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"How many degrees of separation? Never too many in this [rotten] town, that's for sure.",
This review is from: Winterland (Paperback)
In this powerhouse example of the very best Irish noir, Alan Glynn exposes the venality that sometimes drives politicians, builders, contractors, and power brokers to abandon any pretense of morality and act solely in their own best interests. Everyone has an "angle" here, even those who are supposedly on the side of "right," and violence is not only possible but likely whenever someone is threatened. Dramatic, smart, action-filled, and slyly understated in its literary style, this novel is a can't-put-it-downer of the first order.
When Sean Rafferty, a pasty-faced twenty-six-year-old with a link to drug gangs, is murdered, his aunt Gina, a young businesswoman, is shocked. But when in less than twenty-four hours, her uncle, Sean Rafferty, also dies in what is assumed to be a driving accident, she is horrified. Noel, the elder, is a partner in a structural engineering firm working on the 48-story Richmond Plaza development, which will be one of the tallest buildings in Europe. There he works with the developer, his security expert, and the Minister for Enterprise, Trade, and Employment, thought to be a shoo-in for the next prime minister of the country. Before long, the reader, like Gina, suspects that there was an error, and that the wrong Sean Rafferty was killed the first time.
Another, very similar car accident more than twenty years ago, involved the minister's brother, except that in this crash three innocent people in one family died, leaving a five-year-old boy an orphan. Gina Rafferty, determined to find out how and why her brother Sean was killed, soon makes contact with the only survivor of that earlier accident, Mark Griffin, and together they begin to look into the two car accidents that claimed their family members and the history of the Richmond Plaza development. The body count rises, and Gina and Mark find themselves threatened. The dark reality of this building project always looms in the foreground as the whole structure of the government and its lucrative private relationships with builders and contractors come under scrutiny.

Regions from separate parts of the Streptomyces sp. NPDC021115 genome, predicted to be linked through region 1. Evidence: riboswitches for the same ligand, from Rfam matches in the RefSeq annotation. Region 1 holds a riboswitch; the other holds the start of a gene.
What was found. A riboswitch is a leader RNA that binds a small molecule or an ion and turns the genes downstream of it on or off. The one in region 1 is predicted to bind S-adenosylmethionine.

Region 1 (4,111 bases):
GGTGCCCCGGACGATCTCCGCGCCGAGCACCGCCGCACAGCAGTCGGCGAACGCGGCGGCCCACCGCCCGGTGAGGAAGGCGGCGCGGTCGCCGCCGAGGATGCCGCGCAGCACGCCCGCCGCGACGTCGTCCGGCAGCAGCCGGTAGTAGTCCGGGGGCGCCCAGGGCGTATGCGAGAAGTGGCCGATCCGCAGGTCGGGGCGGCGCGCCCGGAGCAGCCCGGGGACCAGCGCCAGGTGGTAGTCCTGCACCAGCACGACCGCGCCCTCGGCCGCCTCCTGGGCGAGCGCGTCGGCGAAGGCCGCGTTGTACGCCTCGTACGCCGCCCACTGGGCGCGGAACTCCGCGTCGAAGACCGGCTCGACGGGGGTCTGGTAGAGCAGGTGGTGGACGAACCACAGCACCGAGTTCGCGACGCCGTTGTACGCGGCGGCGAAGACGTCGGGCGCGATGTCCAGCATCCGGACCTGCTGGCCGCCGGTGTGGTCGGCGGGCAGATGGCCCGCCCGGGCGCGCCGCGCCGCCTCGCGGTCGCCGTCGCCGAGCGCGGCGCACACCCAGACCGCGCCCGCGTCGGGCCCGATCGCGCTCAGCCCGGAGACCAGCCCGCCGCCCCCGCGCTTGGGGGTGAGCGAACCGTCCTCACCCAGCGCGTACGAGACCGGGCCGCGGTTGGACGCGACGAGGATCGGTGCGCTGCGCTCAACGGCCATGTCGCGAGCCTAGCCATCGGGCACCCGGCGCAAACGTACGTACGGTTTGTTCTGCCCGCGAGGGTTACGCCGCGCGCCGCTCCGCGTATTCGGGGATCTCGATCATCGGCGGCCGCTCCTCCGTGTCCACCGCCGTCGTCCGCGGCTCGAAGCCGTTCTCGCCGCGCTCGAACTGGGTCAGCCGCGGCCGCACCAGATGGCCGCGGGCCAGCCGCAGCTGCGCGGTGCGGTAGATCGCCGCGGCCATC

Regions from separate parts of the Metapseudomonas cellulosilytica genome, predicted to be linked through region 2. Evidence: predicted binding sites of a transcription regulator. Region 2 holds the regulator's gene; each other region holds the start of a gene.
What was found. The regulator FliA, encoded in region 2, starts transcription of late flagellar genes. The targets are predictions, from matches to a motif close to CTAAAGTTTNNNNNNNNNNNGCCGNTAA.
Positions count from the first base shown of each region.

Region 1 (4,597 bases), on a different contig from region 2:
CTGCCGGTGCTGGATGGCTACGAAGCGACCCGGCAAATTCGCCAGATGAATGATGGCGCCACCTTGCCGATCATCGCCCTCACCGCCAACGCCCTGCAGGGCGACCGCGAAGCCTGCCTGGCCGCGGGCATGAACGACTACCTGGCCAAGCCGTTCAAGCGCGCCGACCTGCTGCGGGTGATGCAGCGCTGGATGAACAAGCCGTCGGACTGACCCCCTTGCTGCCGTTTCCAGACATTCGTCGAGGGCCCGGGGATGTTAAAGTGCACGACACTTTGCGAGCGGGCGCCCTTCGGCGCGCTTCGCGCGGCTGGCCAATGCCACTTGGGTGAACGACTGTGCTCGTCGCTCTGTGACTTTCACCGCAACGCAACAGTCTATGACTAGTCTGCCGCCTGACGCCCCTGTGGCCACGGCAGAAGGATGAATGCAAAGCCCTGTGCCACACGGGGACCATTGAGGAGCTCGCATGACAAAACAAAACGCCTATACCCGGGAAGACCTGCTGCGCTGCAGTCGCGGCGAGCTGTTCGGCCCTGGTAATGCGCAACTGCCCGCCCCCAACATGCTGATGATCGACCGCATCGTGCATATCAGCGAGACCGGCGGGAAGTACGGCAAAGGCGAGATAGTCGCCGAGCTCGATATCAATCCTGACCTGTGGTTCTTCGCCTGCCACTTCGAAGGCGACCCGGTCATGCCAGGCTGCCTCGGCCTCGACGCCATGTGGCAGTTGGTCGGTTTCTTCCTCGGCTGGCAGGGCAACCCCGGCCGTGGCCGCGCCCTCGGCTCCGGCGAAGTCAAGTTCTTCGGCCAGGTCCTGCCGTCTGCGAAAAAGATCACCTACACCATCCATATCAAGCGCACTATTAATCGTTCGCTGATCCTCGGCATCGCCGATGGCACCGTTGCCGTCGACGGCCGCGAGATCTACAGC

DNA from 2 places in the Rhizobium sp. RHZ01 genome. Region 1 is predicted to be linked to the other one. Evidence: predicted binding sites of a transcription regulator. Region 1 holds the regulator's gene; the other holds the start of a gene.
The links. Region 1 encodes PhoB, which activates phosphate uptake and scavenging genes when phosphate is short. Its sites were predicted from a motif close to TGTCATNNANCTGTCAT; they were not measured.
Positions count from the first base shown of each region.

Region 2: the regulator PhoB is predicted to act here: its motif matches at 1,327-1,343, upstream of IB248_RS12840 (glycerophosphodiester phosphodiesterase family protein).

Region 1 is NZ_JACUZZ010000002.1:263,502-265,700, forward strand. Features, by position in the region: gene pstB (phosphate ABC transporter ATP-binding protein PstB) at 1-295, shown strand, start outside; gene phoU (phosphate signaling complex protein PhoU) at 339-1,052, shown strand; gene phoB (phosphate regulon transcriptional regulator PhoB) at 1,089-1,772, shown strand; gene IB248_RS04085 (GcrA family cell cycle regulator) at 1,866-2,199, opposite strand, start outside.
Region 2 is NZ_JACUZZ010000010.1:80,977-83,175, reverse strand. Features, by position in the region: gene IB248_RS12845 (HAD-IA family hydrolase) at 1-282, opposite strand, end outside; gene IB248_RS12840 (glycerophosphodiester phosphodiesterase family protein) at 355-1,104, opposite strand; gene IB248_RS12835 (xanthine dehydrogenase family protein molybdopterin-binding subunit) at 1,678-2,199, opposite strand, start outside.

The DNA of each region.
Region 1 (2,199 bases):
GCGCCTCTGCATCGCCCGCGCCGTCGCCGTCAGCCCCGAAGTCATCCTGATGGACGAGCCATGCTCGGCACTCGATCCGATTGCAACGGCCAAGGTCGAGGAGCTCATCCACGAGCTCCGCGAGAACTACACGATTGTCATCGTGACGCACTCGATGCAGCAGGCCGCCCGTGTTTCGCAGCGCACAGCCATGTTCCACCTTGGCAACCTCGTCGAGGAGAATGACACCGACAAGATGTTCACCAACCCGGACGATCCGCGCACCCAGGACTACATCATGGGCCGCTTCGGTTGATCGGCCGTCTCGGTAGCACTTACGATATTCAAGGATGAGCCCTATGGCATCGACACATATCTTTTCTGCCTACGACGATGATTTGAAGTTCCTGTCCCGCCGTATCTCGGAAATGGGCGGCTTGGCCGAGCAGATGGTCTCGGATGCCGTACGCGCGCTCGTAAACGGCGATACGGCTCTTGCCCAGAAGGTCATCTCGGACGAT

Throughout the novel, Alan Glynn roots both his prose and his plot in the realistic, the natural, making the action a plausible outgrowth of circumstances, instead of a dramatic melodrama. His simple metaphors and similes establish a scene without overwhelming it, and he keeps the reader constantly entertained, as his pacing and revelation of new information gradually increase the complexity of the plot. Most information comes from the action and the spot-on dialogue related to it--earthy, profane, and casual--and in this respect the style resembles the best of theatre. The "good" characters here-Gina and Mark-are less naÔve and more grounded than in most similar mystery-thrillers, and though Mark Griffin is the moral compass of the novel, neither he nor Gina is above resorting to violence in order to protect their investigation or their own interests. As the dark reality of the Richmond Plaza building project evolves, the reader becomes convinced, as never before, that morality is always relative--at least in the Dublin that Alan Glynn depicts here. Mary Whipple
The Dark Fields